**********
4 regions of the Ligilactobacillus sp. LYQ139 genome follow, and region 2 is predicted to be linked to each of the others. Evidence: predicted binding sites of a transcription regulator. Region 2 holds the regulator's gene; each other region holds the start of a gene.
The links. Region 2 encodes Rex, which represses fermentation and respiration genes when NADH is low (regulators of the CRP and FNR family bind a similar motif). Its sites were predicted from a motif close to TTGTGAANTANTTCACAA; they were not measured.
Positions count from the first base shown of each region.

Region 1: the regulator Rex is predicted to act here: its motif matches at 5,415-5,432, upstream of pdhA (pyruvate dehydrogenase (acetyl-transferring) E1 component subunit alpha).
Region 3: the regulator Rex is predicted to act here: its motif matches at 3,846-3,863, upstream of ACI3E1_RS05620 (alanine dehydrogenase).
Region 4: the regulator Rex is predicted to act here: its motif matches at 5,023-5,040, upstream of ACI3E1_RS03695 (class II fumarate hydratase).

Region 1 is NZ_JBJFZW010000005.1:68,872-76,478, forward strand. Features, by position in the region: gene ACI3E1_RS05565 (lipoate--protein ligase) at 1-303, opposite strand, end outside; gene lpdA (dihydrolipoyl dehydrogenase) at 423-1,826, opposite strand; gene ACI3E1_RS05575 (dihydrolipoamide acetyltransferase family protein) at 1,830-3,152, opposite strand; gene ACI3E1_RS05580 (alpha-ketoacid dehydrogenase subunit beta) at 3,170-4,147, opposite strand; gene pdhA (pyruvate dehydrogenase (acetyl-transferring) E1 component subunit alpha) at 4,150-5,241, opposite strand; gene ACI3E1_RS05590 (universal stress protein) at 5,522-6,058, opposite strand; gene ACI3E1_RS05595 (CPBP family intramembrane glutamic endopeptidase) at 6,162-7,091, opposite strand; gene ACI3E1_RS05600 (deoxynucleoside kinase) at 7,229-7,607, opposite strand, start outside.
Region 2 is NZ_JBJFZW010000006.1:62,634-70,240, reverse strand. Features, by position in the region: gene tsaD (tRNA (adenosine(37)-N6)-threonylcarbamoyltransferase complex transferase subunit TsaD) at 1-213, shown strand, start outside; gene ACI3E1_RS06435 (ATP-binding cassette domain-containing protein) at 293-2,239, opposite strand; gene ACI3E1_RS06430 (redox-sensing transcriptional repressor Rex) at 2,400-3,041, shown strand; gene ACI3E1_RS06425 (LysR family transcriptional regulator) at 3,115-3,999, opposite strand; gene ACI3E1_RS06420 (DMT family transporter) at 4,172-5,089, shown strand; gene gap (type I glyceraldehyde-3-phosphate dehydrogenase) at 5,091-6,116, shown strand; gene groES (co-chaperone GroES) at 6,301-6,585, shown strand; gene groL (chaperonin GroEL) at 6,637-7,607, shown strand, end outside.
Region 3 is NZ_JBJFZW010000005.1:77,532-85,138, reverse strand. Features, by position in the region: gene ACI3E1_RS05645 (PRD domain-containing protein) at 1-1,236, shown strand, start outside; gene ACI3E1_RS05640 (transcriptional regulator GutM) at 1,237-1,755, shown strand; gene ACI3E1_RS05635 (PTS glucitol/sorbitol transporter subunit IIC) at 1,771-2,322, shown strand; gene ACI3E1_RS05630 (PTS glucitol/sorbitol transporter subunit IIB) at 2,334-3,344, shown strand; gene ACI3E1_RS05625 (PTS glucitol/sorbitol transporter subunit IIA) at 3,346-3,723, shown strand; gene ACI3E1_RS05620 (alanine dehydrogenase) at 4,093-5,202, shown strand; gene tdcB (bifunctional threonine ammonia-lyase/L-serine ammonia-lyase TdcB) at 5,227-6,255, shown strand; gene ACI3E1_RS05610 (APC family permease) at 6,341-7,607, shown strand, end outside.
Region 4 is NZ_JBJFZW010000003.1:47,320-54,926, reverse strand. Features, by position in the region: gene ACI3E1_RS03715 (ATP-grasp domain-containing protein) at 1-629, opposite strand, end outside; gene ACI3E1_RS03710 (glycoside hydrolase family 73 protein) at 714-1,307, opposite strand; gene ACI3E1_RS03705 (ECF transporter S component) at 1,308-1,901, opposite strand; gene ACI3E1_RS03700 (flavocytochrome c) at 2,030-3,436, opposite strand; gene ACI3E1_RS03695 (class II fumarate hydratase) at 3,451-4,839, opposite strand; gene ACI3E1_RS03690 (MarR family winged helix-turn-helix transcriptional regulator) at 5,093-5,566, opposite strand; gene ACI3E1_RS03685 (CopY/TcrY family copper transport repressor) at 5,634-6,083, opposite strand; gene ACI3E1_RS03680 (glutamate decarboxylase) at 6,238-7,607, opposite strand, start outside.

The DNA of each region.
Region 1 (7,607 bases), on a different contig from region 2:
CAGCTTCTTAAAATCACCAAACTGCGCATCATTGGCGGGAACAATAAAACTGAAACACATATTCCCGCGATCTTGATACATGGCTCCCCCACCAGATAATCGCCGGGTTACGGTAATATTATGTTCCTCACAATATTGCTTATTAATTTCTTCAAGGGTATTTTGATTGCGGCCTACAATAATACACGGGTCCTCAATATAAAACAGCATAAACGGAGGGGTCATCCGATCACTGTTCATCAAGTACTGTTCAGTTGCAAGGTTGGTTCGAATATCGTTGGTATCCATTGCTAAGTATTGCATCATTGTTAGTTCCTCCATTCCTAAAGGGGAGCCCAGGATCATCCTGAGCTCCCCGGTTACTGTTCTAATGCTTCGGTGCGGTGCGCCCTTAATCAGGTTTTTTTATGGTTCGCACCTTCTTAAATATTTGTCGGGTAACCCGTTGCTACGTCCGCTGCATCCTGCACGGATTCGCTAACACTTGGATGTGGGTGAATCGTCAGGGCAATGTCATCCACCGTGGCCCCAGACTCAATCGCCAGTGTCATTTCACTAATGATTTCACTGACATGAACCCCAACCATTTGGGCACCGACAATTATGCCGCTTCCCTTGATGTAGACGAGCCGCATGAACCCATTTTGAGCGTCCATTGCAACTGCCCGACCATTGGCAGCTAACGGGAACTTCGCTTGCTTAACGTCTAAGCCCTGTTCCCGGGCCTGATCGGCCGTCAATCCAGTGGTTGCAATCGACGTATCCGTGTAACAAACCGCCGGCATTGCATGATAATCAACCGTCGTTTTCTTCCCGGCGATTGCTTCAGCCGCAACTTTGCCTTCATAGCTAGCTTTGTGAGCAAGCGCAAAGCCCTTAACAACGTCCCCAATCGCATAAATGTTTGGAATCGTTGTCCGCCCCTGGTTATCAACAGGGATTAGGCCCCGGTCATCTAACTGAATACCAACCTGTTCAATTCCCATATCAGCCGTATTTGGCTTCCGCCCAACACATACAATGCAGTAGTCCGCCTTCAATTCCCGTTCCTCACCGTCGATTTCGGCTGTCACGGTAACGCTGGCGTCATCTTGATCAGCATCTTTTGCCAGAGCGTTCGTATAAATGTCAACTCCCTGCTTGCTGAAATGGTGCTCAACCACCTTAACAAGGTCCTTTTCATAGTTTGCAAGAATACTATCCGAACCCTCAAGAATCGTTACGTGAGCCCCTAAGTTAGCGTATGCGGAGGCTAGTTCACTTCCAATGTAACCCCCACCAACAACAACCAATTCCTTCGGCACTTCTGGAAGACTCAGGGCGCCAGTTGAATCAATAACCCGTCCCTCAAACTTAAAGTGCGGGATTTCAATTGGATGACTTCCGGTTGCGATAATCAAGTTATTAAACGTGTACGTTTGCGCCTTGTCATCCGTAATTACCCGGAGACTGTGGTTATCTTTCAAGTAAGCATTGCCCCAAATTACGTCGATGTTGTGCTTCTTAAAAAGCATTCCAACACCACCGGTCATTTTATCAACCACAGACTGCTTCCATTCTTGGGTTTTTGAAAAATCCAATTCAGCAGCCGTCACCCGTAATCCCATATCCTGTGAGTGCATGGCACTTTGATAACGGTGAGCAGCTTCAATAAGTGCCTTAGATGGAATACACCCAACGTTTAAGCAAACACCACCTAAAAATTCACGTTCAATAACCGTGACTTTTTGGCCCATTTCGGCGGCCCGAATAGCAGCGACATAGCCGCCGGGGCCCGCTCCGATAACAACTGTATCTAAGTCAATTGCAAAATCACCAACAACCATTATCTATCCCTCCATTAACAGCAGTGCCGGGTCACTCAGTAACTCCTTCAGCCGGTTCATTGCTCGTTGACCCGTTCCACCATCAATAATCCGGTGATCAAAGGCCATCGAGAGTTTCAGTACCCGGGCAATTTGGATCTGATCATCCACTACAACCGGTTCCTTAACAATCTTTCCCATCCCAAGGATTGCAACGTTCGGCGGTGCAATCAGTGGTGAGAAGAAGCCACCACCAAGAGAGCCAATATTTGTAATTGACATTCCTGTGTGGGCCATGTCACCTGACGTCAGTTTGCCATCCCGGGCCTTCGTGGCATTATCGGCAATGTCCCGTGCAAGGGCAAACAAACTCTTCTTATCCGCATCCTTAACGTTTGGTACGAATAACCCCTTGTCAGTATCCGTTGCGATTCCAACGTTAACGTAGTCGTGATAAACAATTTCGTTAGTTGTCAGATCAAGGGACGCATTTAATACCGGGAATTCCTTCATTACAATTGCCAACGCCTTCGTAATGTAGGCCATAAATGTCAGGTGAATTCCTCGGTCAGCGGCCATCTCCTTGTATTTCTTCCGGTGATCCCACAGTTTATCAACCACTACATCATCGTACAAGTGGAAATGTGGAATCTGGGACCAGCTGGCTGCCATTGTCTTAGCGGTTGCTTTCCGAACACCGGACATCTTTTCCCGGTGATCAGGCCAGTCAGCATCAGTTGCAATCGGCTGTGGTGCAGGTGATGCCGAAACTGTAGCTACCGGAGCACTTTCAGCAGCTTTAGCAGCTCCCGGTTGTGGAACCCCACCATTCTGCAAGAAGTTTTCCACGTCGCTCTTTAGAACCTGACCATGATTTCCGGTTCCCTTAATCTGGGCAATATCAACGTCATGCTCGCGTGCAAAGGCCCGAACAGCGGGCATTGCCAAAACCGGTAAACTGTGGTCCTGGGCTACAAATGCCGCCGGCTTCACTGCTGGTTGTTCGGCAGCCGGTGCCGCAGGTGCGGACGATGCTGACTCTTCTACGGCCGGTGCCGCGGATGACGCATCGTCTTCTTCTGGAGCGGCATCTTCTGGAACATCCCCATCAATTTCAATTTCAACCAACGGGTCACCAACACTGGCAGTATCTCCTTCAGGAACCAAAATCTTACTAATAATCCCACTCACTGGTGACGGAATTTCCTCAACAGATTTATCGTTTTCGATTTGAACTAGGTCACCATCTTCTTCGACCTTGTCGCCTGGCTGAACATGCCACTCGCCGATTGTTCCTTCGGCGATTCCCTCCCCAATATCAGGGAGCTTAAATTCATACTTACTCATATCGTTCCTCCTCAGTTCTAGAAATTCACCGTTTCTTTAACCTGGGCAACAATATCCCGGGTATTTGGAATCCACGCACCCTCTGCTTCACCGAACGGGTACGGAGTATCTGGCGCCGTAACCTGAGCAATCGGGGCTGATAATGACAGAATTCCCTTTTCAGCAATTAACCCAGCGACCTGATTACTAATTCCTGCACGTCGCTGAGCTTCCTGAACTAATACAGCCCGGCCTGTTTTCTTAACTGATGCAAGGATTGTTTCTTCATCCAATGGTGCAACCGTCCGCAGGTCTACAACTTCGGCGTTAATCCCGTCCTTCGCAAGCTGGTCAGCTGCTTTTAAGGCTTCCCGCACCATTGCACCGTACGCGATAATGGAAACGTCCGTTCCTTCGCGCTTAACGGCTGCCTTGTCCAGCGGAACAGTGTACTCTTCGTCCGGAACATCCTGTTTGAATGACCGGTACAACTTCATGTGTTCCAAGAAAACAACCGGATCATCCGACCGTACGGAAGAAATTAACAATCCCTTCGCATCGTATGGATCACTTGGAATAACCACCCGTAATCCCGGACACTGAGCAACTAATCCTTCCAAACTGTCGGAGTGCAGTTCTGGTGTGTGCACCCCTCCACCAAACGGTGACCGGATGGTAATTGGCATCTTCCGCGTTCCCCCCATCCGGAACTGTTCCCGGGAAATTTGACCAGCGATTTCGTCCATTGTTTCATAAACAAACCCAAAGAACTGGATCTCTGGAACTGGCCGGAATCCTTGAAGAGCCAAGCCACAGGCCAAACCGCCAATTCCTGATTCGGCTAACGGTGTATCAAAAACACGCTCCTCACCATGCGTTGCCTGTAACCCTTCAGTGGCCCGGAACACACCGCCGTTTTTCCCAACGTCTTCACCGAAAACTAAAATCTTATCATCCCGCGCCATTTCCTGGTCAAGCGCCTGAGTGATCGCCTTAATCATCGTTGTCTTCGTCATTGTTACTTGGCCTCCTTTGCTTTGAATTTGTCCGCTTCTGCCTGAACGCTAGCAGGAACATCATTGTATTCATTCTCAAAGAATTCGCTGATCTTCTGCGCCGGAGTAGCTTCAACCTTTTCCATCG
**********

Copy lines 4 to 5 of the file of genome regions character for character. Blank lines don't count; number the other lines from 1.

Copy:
Region 1: the regulator Rex is predicted to act here: its motif matches at 5,415-5,432, upstream of pdhA (pyruvate dehydrogenase (acetyl-transferring) E1 component subunit alpha).
Region 3: the regulator Rex is predicted to act here: its motif matches at 3,846-3,863, upstream of ACI3E1_RS05620 (alanine dehydrogenase).